Michael Jackson's dance-centric legacy in today's pop music
Of all the things that Michael Jackson left the pop music world with -- more perfect singles than anyone not publishing as "Lennon/McCartney," dizzying record sales in every corner of Earth and a life narrative worthy of Shakespeare's finest tragedies -- one of the most important contributions might have been the imperative to dance. All male pop stars after him have to reckon with it. If you're a rocker, you can mournfully emote over a guitar, and rappers have made an ethic out of being too stone-cold to move onstage.
But if you're a man singing pop music today, there's a long, moonwalk-shaped shadow you have to live up to. Artists such as Justin Timberlake, Usher, Chris Brown and Ne-Yo ascended the pop charts because of their excellent songs. But they became superstars because they dropped your jaw when you watched them. No one has yet to recapture the impossible suaveness and otherworldly nimbleness of Jackson as a dancer -- the Moonwalk completely rewrote the book on male sexuality in music, a move that evoked both deep-space androids and the rakish seducers of the old myths. But the rules he set for male singers still apply: Your voice can have all the range and grace in the world, but if you're holding up the wall, you'll still be mortal. Here are a few artists today who are trying to come close to Jackson's footwork.
He had plenty of choreography practice as a member of 'N Sync, but as a solo artist Timberlake came into his own when he embraced the idea that dancing wasn't just what you did in lieu of playing instruments -- it was a whole other means of expression onstage. He's not as flashy as Jackson, but his moves have a precision and iciness that feel wholly true to his two excellent, alien-sounding solo albums.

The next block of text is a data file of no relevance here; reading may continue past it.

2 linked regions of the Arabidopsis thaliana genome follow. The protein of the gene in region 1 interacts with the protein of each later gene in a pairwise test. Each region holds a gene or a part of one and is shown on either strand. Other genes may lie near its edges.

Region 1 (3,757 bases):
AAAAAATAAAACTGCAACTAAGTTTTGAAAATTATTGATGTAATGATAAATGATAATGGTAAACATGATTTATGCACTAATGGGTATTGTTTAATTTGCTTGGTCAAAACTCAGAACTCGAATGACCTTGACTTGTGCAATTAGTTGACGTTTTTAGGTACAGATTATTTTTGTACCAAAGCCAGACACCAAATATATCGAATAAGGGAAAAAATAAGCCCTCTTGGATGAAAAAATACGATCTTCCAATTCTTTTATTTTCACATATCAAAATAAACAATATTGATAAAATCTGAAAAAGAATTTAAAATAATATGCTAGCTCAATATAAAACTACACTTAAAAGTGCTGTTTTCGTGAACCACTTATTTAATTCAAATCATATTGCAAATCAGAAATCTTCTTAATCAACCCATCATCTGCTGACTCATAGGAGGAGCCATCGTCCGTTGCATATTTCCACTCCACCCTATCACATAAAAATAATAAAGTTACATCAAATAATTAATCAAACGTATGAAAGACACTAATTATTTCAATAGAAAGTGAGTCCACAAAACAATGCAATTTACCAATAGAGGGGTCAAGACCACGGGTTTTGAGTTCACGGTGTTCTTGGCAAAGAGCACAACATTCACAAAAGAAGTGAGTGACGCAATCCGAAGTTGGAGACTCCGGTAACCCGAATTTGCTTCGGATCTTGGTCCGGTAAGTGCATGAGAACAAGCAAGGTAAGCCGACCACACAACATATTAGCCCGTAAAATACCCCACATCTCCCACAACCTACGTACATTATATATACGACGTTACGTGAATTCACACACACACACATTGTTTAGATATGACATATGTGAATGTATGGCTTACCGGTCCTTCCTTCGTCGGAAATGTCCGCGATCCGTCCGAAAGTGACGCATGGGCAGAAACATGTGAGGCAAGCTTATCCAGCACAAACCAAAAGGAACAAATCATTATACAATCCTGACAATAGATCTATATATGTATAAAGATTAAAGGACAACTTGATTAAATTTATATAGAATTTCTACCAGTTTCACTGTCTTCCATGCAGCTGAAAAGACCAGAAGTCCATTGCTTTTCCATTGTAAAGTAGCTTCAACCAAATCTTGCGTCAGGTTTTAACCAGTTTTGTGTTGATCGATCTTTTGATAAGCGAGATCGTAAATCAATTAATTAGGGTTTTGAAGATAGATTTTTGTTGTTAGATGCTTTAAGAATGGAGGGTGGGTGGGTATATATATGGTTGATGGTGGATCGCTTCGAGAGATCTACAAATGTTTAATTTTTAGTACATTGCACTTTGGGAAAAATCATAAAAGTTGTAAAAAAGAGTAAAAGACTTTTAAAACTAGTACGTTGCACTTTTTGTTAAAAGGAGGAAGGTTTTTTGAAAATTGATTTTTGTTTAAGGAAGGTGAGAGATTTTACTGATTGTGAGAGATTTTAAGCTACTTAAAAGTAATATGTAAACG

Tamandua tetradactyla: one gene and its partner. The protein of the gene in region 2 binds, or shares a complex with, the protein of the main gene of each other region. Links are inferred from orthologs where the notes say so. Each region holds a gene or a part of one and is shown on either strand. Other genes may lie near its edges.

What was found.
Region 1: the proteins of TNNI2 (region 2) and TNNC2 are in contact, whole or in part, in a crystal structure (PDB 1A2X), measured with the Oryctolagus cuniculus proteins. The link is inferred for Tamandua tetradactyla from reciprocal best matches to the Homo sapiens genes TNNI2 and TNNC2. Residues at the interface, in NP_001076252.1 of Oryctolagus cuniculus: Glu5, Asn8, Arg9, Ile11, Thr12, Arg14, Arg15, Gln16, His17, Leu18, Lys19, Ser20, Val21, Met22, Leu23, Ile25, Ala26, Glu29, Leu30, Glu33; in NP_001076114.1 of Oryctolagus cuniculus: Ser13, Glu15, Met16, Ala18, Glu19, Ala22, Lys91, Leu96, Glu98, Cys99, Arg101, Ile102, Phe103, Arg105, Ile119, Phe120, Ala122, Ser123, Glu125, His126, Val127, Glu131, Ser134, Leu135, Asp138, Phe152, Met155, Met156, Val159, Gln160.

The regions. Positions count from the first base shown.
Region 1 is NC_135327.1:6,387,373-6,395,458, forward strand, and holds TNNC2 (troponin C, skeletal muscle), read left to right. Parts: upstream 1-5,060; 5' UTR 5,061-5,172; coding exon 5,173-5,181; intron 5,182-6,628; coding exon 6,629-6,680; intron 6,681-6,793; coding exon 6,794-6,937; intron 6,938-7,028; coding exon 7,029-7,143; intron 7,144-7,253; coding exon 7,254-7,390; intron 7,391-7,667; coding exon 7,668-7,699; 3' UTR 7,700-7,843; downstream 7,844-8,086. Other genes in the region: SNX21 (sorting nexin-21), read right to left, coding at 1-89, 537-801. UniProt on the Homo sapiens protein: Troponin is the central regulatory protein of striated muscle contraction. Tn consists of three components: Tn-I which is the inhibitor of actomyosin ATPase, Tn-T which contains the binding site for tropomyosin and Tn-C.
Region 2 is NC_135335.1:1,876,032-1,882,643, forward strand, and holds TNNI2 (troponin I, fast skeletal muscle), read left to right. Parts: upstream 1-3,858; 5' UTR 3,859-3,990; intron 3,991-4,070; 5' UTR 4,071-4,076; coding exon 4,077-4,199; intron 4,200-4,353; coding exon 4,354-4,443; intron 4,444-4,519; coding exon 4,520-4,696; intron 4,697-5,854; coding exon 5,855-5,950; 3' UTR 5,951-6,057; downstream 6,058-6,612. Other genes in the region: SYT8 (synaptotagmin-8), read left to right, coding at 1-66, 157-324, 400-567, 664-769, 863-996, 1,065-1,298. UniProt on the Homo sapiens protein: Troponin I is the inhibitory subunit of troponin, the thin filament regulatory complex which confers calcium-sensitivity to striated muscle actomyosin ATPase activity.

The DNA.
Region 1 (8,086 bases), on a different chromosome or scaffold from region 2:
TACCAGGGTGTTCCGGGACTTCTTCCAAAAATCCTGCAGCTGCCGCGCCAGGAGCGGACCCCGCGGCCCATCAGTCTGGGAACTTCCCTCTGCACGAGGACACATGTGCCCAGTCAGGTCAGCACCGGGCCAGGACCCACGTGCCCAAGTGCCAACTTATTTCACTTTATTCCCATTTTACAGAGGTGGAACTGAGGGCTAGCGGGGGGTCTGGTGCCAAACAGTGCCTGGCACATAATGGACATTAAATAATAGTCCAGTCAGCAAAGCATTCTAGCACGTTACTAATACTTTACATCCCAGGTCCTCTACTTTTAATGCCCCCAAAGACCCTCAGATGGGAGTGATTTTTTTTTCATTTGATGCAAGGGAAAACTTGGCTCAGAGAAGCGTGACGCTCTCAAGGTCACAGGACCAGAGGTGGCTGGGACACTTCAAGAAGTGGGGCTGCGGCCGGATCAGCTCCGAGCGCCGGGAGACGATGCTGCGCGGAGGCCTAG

Early hip-hop was rooted in B-boy culture, where breakdancing was a kind of competition, a means of proving one's prowess physically and stylistically. Usher's no rapper, but his moves have a similar brashness and "beat that" quality to them. He knows he's good, and knows you love him for it. Watching him dance with Jackson, however, is like watching a high school star shoot free throws with LeBron James.
He's had significantly bigger problems than perfecting his footwork lately, but let's remember why Breezy became such a star in the first place. A thousand-watt grin always helps, but it's his limber moves that won over teenage girls everywhere. His kinetic floor routines often overshadowed his singles in concert, but the effect was still electric and reasserted how a singer's physicality is a crucial part of his stardom.
He's possibly the best songwriter of the lot here, but Ne-Yo's dancing is the secret weapon. It's minimalist and inventive and sleek as a jungle cat, and complemented by his excellent sartorial judgments. Even on a floor full of professionals, he never stops reminding audiences why backup dancers get that particular job for a reason.
-- August Brown